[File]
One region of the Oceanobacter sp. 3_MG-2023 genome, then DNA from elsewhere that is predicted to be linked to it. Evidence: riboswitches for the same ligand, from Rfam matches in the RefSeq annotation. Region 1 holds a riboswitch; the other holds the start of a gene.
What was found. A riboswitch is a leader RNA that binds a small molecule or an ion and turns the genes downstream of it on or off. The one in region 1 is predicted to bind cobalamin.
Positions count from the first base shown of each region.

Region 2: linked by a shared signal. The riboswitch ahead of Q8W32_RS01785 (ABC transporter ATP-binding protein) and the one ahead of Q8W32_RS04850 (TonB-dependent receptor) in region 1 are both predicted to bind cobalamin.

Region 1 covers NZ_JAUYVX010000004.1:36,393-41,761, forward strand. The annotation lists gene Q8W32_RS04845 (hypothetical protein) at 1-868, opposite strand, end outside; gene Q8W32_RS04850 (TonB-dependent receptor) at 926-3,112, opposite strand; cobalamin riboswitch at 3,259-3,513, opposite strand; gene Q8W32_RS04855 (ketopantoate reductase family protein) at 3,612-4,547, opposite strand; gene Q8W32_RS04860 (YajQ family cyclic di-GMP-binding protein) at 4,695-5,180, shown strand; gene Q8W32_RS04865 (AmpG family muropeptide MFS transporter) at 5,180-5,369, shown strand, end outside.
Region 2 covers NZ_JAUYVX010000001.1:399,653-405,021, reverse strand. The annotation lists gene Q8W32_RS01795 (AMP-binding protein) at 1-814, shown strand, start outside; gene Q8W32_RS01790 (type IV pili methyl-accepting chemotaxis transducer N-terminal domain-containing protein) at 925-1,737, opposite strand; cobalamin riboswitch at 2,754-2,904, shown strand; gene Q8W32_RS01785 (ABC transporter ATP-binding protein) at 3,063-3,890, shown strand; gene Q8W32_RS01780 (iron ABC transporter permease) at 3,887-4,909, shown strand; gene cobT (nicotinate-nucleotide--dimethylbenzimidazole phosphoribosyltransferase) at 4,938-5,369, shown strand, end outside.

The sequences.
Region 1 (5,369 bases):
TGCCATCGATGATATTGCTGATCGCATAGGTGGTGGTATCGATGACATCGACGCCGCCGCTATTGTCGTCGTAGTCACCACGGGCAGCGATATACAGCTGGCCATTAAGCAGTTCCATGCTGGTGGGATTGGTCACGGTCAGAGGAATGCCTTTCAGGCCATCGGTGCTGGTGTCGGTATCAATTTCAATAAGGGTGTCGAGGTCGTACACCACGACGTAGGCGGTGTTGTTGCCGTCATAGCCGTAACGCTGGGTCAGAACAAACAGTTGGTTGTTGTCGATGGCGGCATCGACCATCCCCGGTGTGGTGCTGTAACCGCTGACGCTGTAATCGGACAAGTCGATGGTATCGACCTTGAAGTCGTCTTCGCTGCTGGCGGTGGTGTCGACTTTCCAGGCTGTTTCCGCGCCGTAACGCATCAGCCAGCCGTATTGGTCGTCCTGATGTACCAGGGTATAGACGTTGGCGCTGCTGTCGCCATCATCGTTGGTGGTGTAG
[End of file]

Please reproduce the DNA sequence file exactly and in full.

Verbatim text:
One region of the Oceanobacter sp. 3_MG-2023 genome, then DNA from elsewhere that is predicted to be linked to it. Evidence: riboswitches for the same ligand, from Rfam matches in the RefSeq annotation. Region 1 holds a riboswitch; the other holds the start of a gene.
What was found. A riboswitch is a leader RNA that binds a small molecule or an ion and turns the genes downstream of it on or off. The one in region 1 is predicted to bind cobalamin.
Positions count from the first base shown of each region.

Region 2: linked by a shared signal. The riboswitch ahead of Q8W32_RS01785 (ABC transporter ATP-binding protein) and the one ahead of Q8W32_RS04850 (TonB-dependent receptor) in region 1 are both predicted to bind cobalamin.

Region 1 covers NZ_JAUYVX010000004.1:36,393-41,761, forward strand. The annotation lists gene Q8W32_RS04845 (hypothetical protein) at 1-868, opposite strand, end outside; gene Q8W32_RS04850 (TonB-dependent receptor) at 926-3,112, opposite strand; cobalamin riboswitch at 3,259-3,513, opposite strand; gene Q8W32_RS04855 (ketopantoate reductase family protein) at 3,612-4,547, opposite strand; gene Q8W32_RS04860 (YajQ family cyclic di-GMP-binding protein) at 4,695-5,180, shown strand; gene Q8W32_RS04865 (AmpG family muropeptide MFS transporter) at 5,180-5,369, shown strand, end outside.
Region 2 covers NZ_JAUYVX010000001.1:399,653-405,021, reverse strand. The annotation lists gene Q8W32_RS01795 (AMP-binding protein) at 1-814, shown strand, start outside; gene Q8W32_RS01790 (type IV pili methyl-accepting chemotaxis transducer N-terminal domain-containing protein) at 925-1,737, opposite strand; cobalamin riboswitch at 2,754-2,904, shown strand; gene Q8W32_RS01785 (ABC transporter ATP-binding protein) at 3,063-3,890, shown strand; gene Q8W32_RS01780 (iron ABC transporter permease) at 3,887-4,909, shown strand; gene cobT (nicotinate-nucleotide--dimethylbenzimidazole phosphoribosyltransferase) at 4,938-5,369, shown strand, end outside.

The sequences.
Region 1 (5,369 bases):
TGCCATCGATGATATTGCTGATCGCATAGGTGGTGGTATCGATGACATCGACGCCGCCGCTATTGTCGTCGTAGTCACCACGGGCAGCGATATACAGCTGGCCATTAAGCAGTTCCATGCTGGTGGGATTGGTCACGGTCAGAGGAATGCCTTTCAGGCCATCGGTGCTGGTGTCGGTATCAATTTCAATAAGGGTGTCGAGGTCGTACACCACGACGTAGGCGGTGTTGTTGCCGTCATAGCCGTAACGCTGGGTCAGAACAAACAGTTGGTTGTTGTCGATGGCGGCATCGACCATCCCCGGTGTGGTGCTGTAACCGCTGACGCTGTAATCGGACAAGTCGATGGTATCGACCTTGAAGTCGTCTTCGCTGCTGGCGGTGGTGTCGACTTTCCAGGCTGTTTCCGCGCCGTAACGCATCAGCCAGCCGTATTGGTCGTCCTGATGTACCAGGGTATAGACGTTGGCGCTGCTGTCGCCATCATCGTTGGTGGTGTAG